8. Petitioner's Barden-based challenges were already addressed by this Court and dismissed with a qualification that Petitioner may reassert these challenges only in the event the BOP either refused to consider § 3621(b) factors or exercised its discretion in an impermissible way. See Docket Entry No. 2. The above-quoted response from the Central Office indicates, in no ambiguous terms, that the BOP duly considered the § 3621(b) factors. It appears that Petitioner does not dispute this fact; rather, it seems that Petitioner aims to assert that the BOP exercised its discretion in an impermissible way because: (a) Petitioner's federal judge, upon being contacted by the BOP, recommended the BOP to assess Petitioner's conduct while incarcerated;*fn2 (b) during his federal incarceration, Petitioner earned certain certificates while attending certain BOP trainings;*fn3 but (c) the BOP did not conclude that these certificates outweigh other considerations prompting against awarding him the Barden credit. Petitioner's Barden- based argument is without merit. Here, the BOP based its conclusion (that Petitioner should not be awarded the Barden credit) upon weighing in the facts, as mandated by the statute, such as Petitioner's federal offenses underlying his current confinement (i.e., armed bank robbery, aiding and abetting, and use of a firearm during execution of his crime), Petitioner's prior criminal history (i.e., involuntary manslaughter and manufacture, sale, delivery and possession of drugs), Petitioner's institutional infractions (i.e., giving/accepting money without authorization, as well as an his altercation with another person) and the fact that Petitioner's federal judge expressly took no position on whether Petitioner should or should not be awarded the Barden credit. While Petitioner argues that his satisfactory completion of certain BOP training programs had to outweigh all above-listed considerations, Petitioner's position is without merit: the BOP's determination cannot qualify as abuse of the agency's discretion. Therefore, to the degree Petitioner wished to re-raise his Barden argument, the record provided by Petitioner's Amended Petition verifies that Petitioner's Barden challenges are without merit.*fn4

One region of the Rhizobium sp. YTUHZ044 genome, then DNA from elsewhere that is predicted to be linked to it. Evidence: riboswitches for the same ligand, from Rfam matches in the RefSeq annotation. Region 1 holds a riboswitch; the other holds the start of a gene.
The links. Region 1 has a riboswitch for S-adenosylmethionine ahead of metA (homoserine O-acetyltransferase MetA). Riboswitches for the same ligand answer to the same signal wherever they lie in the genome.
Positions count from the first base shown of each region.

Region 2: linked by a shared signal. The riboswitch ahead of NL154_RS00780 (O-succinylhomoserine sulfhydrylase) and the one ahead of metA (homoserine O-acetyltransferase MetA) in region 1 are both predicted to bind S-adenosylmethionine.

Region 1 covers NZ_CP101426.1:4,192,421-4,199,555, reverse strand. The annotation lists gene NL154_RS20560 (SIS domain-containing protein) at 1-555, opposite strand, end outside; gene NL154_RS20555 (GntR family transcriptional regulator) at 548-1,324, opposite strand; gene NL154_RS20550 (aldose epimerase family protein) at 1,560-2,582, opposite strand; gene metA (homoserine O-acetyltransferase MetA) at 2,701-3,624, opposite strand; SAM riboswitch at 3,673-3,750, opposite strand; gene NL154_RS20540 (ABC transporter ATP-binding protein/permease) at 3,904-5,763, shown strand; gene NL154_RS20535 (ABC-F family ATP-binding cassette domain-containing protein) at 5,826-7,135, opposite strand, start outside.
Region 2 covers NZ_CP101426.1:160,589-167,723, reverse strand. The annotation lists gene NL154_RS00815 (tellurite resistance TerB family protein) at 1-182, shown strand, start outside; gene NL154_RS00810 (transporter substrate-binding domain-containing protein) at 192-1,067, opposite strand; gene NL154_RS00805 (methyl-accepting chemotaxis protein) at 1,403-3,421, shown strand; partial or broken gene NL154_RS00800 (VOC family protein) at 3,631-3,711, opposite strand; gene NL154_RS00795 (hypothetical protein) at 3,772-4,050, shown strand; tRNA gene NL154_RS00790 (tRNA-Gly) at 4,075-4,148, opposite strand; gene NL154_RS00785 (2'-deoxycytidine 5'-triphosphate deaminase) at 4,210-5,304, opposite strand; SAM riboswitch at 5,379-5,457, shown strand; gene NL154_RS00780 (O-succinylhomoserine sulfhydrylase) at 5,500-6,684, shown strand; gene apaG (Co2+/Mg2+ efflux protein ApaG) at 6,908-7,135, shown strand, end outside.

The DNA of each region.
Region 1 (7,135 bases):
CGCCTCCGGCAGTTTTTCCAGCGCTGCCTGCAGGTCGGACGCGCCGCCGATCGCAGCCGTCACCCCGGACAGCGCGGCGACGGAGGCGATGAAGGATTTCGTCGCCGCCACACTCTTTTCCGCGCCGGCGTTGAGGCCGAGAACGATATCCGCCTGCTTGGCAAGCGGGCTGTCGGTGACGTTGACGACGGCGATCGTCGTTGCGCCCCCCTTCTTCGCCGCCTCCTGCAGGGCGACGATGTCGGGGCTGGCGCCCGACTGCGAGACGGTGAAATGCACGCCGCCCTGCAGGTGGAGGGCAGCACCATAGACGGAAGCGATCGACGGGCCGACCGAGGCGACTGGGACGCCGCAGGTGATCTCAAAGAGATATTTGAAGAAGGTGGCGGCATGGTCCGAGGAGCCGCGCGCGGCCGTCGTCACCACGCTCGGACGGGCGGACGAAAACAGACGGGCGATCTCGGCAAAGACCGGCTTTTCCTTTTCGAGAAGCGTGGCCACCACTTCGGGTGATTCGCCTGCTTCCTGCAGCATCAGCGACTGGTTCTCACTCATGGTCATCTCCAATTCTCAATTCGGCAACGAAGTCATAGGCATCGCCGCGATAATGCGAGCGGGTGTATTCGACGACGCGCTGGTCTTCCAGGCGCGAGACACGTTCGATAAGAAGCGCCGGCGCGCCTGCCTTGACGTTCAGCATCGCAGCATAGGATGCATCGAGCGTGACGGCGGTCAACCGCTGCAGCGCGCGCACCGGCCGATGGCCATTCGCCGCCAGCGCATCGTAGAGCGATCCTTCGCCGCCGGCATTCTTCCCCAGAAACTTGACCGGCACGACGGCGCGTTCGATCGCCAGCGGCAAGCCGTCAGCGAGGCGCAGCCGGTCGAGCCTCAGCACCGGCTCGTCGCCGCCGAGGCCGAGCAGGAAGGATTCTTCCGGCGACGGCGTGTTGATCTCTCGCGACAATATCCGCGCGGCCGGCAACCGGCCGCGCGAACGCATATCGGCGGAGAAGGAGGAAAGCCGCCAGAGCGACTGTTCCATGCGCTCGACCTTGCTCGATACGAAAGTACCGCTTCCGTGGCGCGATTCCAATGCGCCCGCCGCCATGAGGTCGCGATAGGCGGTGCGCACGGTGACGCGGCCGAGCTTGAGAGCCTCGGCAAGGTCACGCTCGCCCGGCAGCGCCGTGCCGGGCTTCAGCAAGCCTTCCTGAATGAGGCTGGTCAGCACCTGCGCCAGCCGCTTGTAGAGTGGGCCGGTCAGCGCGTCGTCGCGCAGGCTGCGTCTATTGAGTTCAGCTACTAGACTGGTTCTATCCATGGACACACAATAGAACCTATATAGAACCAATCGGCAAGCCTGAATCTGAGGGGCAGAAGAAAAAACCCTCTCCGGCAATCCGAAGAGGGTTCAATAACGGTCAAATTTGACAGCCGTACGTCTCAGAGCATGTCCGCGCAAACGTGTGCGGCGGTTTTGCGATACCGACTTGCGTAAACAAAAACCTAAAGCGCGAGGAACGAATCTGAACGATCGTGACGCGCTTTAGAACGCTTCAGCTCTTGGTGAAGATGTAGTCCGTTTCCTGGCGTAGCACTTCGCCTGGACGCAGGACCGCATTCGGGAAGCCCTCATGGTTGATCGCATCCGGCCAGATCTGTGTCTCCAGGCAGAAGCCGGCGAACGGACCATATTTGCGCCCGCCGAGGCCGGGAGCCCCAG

9. Finally, the Court notes Petitioner's positions that: (a) the BOP's decision effectively "negated" the benefit of the plea agreement reached between Petitioner and his prosecutors (pursuing state charges against Petitioner); and/or (b) Petitioner's plea agreement entered in the state court should be deemed involuntary, since it was based on Petitioner's lack of understanding that the state court's sentencing decision would not bind the BOP and/or was a result failure of state prosecutor or state defense counsel and/or state court to clarify this aspect to Petitioner prior to his entry of guilty plea.

However, neither one of these positions merits habeas relief. To the degree Petitioner aims to mount plea-agreement-related challenges against the BOP, these challenges are facially deficient, since the United States and the BOP were not parties to Petitioner's plea agreement with regard to his state charges. Therefore, the BOP was neither bound by that agreement nor could the BOP be held to breach it. That leaves the Court solely with Petitioner's claims asserting lack of voluntariness of his state guilty plea.